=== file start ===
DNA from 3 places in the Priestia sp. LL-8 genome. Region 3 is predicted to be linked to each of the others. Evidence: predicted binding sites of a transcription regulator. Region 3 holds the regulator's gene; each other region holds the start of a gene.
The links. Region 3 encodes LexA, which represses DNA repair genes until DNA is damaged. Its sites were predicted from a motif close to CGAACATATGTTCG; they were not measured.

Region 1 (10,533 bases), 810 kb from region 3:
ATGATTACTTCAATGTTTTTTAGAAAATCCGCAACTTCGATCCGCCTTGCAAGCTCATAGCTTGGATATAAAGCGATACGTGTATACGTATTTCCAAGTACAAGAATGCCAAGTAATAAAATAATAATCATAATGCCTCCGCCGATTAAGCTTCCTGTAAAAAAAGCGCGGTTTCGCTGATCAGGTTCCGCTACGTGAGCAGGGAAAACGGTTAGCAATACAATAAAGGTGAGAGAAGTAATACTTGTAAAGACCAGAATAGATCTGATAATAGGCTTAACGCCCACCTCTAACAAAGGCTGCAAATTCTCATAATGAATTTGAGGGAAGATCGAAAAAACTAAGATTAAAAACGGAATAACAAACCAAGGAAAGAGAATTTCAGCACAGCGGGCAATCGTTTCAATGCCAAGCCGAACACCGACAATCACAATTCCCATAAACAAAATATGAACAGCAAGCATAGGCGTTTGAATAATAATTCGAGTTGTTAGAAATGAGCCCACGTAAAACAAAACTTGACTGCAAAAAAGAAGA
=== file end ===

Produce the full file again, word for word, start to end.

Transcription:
DNA from 3 places in the Priestia sp. LL-8 genome. Region 3 is predicted to be linked to each of the others. Evidence: predicted binding sites of a transcription regulator. Region 3 holds the regulator's gene; each other region holds the start of a gene.
The links. Region 3 encodes LexA, which represses DNA repair genes until DNA is damaged. Its sites were predicted from a motif close to CGAACATATGTTCG; they were not measured.

Region 1 (10,533 bases), 810 kb from region 3:
ATGATTACTTCAATGTTTTTTAGAAAATCCGCAACTTCGATCCGCCTTGCAAGCTCATAGCTTGGATATAAAGCGATACGTGTATACGTATTTCCAAGTACAAGAATGCCAAGTAATAAAATAATAATCATAATGCCTCCGCCGATTAAGCTTCCTGTAAAAAAAGCGCGGTTTCGCTGATCAGGTTCCGCTACGTGAGCAGGGAAAACGGTTAGCAATACAATAAAGGTGAGAGAAGTAATACTTGTAAAGACCAGAATAGATCTGATAATAGGCTTAACGCCCACCTCTAACAAAGGCTGCAAATTCTCATAATGAATTTGAGGGAAGATCGAAAAAACTAAGATTAAAAACGGAATAACAAACCAAGGAAAGAGAATTTCAGCACAGCGGGCAATCGTTTCAATGCCAAGCCGAACACCGACAATCACAATTCCCATAAACAAAATATGAACAGCAAGCATAGGCGTTTGAATAATAATTCGAGTTGTTAGAAATGAGCCCACGTAAAACAAAACTTGACTGCAAAAAAGAAGA